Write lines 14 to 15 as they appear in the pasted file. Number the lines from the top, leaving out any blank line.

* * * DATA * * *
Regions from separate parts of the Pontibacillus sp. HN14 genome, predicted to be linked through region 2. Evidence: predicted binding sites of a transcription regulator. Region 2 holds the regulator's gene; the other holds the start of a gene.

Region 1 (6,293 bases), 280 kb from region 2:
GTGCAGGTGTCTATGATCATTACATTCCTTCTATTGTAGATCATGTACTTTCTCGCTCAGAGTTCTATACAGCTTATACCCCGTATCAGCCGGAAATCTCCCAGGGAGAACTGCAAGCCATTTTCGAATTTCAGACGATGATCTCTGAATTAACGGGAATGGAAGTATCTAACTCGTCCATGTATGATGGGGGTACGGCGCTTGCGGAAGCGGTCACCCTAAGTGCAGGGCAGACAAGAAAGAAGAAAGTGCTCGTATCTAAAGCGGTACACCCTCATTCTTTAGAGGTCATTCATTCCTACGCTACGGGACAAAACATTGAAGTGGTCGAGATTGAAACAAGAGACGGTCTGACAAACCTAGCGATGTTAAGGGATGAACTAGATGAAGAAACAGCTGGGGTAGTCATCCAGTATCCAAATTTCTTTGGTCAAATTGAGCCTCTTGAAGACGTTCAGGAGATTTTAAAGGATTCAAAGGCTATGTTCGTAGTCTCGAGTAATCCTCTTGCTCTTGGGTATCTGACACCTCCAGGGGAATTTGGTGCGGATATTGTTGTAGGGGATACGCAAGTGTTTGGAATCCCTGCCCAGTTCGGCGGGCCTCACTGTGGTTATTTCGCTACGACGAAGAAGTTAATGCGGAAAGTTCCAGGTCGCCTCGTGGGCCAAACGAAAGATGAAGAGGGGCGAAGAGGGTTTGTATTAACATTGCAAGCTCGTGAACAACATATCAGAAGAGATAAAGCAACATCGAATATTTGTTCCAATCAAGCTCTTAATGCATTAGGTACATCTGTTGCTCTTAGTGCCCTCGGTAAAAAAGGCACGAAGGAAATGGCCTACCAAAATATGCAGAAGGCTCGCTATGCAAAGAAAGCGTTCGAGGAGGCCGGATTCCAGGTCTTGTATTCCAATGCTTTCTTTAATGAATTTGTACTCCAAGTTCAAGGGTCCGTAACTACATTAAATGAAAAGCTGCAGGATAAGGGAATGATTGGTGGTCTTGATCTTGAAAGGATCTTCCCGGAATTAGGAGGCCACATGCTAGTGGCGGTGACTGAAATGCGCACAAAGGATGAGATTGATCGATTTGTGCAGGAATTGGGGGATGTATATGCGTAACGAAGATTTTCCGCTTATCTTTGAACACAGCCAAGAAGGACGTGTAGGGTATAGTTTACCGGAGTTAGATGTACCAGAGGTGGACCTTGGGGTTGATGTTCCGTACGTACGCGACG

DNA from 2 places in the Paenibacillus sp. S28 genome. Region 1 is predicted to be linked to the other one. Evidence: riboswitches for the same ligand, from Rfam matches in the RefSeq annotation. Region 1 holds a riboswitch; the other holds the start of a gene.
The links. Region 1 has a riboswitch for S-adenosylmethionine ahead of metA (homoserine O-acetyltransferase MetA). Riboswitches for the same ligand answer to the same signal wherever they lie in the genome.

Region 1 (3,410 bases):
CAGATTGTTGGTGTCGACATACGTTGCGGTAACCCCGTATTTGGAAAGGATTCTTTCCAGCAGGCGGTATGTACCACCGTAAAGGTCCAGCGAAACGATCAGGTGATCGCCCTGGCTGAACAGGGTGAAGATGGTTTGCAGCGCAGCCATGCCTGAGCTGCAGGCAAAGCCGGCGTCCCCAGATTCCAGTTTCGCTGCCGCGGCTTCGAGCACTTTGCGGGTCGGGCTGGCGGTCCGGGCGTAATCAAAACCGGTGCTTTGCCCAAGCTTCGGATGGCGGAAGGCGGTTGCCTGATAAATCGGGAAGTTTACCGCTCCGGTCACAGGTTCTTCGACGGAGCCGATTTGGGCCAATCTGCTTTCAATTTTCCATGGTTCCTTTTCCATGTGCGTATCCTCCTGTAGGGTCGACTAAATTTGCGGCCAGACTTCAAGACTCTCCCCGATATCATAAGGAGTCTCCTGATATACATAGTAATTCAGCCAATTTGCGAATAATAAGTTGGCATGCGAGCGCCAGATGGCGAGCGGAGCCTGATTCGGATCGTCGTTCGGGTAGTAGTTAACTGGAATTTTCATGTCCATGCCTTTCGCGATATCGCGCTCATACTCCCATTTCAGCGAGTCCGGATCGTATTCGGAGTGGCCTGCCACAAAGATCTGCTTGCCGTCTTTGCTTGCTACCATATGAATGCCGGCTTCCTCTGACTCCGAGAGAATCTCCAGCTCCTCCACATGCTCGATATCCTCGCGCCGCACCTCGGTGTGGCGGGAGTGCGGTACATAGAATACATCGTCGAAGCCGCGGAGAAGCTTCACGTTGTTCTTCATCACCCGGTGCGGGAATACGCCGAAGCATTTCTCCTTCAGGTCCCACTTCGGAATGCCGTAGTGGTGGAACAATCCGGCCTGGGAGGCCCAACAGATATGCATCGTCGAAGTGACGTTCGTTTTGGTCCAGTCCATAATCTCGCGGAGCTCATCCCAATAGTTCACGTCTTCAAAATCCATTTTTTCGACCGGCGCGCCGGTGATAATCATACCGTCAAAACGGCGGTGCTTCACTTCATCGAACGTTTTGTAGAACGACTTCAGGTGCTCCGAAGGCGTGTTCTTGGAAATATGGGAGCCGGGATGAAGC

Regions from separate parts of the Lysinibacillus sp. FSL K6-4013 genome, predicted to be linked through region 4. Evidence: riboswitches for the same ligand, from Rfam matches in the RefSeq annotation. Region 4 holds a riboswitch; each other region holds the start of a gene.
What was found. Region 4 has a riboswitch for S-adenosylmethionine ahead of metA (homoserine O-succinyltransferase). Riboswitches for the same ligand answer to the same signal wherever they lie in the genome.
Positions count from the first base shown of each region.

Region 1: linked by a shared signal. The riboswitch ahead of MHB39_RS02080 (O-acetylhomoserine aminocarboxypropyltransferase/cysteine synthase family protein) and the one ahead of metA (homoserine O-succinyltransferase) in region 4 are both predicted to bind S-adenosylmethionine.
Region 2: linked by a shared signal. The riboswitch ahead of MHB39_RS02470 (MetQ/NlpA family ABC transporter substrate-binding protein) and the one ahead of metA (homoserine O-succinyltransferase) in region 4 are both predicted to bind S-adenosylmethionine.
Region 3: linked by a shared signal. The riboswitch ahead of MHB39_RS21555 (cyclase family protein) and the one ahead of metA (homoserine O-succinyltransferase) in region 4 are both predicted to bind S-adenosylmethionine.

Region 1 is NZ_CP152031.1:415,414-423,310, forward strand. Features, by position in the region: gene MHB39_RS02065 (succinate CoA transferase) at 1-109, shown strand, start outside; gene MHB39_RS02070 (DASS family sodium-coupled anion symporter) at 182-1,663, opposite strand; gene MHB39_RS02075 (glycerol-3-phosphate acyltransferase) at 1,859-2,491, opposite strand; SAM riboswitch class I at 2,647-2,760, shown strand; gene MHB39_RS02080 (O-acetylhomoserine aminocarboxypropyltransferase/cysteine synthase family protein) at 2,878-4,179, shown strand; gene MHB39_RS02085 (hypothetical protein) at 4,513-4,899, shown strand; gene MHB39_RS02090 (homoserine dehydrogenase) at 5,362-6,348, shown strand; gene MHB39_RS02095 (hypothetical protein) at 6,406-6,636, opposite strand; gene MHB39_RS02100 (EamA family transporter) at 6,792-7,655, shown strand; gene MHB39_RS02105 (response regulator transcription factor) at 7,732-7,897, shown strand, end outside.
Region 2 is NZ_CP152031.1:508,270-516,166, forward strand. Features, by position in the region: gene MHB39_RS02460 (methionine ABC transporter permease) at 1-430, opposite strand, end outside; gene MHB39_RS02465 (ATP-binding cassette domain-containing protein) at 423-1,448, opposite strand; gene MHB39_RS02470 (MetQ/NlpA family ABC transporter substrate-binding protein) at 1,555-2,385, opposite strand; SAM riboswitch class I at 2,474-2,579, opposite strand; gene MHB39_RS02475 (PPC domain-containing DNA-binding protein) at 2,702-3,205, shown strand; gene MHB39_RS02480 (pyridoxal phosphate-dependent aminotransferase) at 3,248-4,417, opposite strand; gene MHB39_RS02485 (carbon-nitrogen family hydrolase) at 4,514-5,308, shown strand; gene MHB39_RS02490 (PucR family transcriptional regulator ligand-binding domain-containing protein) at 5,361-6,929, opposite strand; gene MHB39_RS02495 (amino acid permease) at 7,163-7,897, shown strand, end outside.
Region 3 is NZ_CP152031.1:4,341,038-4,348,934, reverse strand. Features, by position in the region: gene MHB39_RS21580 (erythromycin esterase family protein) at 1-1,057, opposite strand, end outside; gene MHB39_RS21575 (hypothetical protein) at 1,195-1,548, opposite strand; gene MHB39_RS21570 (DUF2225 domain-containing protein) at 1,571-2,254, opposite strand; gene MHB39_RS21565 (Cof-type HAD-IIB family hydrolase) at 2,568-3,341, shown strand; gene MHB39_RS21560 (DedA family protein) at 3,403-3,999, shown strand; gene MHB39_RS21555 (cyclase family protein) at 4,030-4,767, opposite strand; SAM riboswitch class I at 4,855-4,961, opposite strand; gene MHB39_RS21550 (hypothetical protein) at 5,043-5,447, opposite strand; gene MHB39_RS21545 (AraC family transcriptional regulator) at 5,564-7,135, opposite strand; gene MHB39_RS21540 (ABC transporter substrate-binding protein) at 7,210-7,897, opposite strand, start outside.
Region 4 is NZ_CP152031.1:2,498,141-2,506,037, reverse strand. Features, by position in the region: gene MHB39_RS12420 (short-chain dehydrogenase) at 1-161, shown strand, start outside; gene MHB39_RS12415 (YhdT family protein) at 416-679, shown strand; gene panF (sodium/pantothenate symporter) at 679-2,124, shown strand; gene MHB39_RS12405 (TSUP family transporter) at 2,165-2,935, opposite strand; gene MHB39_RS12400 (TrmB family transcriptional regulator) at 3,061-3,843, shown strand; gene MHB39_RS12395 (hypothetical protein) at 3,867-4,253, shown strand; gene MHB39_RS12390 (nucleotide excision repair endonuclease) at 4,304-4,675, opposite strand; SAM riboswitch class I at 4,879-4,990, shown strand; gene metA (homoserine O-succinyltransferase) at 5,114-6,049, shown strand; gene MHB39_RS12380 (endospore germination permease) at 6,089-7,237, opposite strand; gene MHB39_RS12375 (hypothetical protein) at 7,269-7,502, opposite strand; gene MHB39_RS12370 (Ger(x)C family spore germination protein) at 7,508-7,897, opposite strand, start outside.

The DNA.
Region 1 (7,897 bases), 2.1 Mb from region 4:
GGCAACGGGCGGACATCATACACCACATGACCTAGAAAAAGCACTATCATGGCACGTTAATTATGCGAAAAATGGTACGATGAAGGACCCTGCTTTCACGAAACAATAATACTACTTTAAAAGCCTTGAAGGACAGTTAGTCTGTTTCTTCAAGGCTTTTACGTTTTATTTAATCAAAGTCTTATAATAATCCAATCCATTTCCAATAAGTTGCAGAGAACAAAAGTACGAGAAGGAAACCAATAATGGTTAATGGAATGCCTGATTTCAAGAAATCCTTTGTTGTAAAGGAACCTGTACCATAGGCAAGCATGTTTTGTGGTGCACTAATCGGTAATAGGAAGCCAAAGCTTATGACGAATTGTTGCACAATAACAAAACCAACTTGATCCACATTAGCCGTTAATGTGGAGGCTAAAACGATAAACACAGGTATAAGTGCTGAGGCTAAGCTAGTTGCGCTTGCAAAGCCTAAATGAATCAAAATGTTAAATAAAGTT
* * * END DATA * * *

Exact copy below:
Region 1 is NZ_CP152031.1:415,414-423,310, forward strand. Features, by position in the region: gene MHB39_RS02065 (succinate CoA transferase) at 1-109, shown strand, start outside; gene MHB39_RS02070 (DASS family sodium-coupled anion symporter) at 182-1,663, opposite strand; gene MHB39_RS02075 (glycerol-3-phosphate acyltransferase) at 1,859-2,491, opposite strand; SAM riboswitch class I at 2,647-2,760, shown strand; gene MHB39_RS02080 (O-acetylhomoserine aminocarboxypropyltransferase/cysteine synthase family protein) at 2,878-4,179, shown strand; gene MHB39_RS02085 (hypothetical protein) at 4,513-4,899, shown strand; gene MHB39_RS02090 (homoserine dehydrogenase) at 5,362-6,348, shown strand; gene MHB39_RS02095 (hypothetical protein) at 6,406-6,636, opposite strand; gene MHB39_RS02100 (EamA family transporter) at 6,792-7,655, shown strand; gene MHB39_RS02105 (response regulator transcription factor) at 7,732-7,897, shown strand, end outside.
Region 2 is NZ_CP152031.1:508,270-516,166, forward strand. Features, by position in the region: gene MHB39_RS02460 (methionine ABC transporter permease) at 1-430, opposite strand, end outside; gene MHB39_RS02465 (ATP-binding cassette domain-containing protein) at 423-1,448, opposite strand; gene MHB39_RS02470 (MetQ/NlpA family ABC transporter substrate-binding protein) at 1,555-2,385, opposite strand; SAM riboswitch class I at 2,474-2,579, opposite strand; gene MHB39_RS02475 (PPC domain-containing DNA-binding protein) at 2,702-3,205, shown strand; gene MHB39_RS02480 (pyridoxal phosphate-dependent aminotransferase) at 3,248-4,417, opposite strand; gene MHB39_RS02485 (carbon-nitrogen family hydrolase) at 4,514-5,308, shown strand; gene MHB39_RS02490 (PucR family transcriptional regulator ligand-binding domain-containing protein) at 5,361-6,929, opposite strand; gene MHB39_RS02495 (amino acid permease) at 7,163-7,897, shown strand, end outside.